My artwork touches on themes of interpretation, pain, and loss in relation to the digital. The work takes many different forms, from games and purely digital reproductions to prints to sculpture. The work is often an attempt to grapple with the seemingly disjunctive nature of the digital and physical worlds, and to examine what happens when they are blended together. I am currently pursuing my MFA in digital art and design from Parsons School of Design.
"Below" is a series of stills created from a pure GLSL program written to mimic water at dusk.
"Trash Issue" is a series of stills created by using digital trash as the raw material to construct recombinant images, and then using machine learning to describe those images. Over the course of a few months I saved the bytes from all of the screen shots I threw away on my computer. I then created new images from these bytes through a process similar to digital deletion, where I overwrote bytes of one image with random bytes from all the other deleted images. The resulting images were extremely broken: I would open them five different times and be shown five different images. Blocks of color would be shifted, moved around, changed. However, using a machine learning algorithm to provide descriptions of the images would return a consistent output every time, regardless of the display of the image. The images above are examples of the results of this process, in this case they are all a file that was labelled as "a television screen with a picture of a cat on it." The work is about the aesthetic and informational potential of digital waste within the context of the shifting nature of visual culture.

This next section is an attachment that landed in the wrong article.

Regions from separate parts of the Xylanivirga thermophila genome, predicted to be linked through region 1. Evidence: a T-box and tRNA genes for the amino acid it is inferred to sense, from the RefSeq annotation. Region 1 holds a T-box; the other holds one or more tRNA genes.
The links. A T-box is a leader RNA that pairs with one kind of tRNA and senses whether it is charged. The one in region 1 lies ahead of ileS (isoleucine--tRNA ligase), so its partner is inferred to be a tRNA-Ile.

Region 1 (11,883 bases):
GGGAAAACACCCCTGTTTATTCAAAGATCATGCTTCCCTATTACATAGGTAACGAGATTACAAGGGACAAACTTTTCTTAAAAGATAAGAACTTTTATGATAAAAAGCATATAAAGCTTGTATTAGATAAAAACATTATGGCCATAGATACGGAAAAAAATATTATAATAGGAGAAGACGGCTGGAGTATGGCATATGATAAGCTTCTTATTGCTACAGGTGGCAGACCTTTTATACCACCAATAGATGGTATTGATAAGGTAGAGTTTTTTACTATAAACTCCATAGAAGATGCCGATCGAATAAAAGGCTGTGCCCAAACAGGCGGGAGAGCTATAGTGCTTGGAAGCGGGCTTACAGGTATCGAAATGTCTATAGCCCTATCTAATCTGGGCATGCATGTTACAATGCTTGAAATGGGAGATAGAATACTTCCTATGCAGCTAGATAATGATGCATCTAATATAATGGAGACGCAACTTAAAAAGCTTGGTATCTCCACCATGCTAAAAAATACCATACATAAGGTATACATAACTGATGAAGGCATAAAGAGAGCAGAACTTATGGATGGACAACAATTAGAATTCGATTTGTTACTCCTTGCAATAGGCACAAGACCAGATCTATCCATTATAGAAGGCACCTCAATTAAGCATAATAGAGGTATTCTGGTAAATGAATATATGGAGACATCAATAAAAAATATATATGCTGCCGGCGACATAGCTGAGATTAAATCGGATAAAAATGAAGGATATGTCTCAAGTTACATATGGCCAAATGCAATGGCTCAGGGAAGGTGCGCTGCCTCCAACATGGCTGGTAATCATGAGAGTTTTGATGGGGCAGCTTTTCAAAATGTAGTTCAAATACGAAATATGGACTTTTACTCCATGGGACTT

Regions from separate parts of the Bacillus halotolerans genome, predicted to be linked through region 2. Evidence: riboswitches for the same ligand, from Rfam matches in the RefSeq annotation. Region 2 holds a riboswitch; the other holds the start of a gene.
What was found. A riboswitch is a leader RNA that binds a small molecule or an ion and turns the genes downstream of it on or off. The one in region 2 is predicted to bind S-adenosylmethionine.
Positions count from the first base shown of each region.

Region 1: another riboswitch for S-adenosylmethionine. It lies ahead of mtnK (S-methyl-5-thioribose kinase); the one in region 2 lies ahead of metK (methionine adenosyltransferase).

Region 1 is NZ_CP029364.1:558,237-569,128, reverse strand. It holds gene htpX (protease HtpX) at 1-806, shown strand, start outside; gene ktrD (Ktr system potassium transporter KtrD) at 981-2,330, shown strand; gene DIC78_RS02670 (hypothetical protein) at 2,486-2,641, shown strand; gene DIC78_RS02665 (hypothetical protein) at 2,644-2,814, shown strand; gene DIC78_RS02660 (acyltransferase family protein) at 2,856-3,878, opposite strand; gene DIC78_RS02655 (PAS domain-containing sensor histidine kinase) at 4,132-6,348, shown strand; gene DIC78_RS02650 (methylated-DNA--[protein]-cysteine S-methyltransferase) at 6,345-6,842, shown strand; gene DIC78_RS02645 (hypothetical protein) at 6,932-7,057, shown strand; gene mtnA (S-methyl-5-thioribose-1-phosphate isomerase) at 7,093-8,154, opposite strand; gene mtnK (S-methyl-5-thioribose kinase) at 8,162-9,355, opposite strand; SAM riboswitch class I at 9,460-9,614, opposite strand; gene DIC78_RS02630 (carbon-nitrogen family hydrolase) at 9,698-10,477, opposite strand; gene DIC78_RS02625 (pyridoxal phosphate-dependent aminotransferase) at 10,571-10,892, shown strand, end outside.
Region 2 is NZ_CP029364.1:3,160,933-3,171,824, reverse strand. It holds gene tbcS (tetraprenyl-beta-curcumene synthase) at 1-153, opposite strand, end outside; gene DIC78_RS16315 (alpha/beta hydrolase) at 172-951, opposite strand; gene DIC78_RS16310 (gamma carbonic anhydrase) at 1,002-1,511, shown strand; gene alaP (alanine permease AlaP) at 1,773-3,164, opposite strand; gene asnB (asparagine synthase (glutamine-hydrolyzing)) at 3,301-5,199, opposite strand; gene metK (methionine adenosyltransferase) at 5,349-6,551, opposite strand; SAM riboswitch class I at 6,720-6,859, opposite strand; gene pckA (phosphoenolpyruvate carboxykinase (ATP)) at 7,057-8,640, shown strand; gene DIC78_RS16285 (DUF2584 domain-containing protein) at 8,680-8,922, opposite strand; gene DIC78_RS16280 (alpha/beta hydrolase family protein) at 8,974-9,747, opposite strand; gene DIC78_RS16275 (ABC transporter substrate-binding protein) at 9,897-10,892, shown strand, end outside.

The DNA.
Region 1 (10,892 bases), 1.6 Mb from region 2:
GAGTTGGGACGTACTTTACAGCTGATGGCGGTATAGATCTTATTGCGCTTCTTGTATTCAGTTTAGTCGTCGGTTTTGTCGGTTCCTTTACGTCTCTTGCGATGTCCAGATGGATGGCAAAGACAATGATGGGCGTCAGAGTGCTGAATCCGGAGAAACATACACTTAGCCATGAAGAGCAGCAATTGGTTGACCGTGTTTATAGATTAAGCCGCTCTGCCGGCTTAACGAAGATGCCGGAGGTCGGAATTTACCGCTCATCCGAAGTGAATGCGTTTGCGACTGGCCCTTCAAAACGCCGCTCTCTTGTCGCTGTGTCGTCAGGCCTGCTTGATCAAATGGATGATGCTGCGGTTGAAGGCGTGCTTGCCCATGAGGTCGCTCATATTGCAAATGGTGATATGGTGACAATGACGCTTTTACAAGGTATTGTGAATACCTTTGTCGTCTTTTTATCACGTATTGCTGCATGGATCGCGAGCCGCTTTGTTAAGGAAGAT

"Fractures" is a series of images glitched by applying sorting algorithms to the pixel data of screenshots. The sorting process is paused periodically and a screenshot of the partially sorted image is taken. The series explores the relationship between algorithms and data, and the application of algorithms to data they weren't meant to manipulate.
"Places" is a game about constructed landscapes, place, and loss. The game starts as a flat plane with an icosahedron floating above it. Once you walk within a certain distance of the icosahedron it prompts you to open a dialogue, which is a stanza from a poem. To progress through the poem(s) you are prompted to quit the game and return later. Every time you reopen the game the landscape is generated from all previous actions you took every past time you played the game. In this way, you are unconsciously building the environment that you'll later experience. The poems are One Art by Elizabeth Bishop, Images of Little Compton, Rhode Islance by James Tate, and Neptune by Arda Collins. Through these poems the player follows a thread of loss, questioning, and acceptance.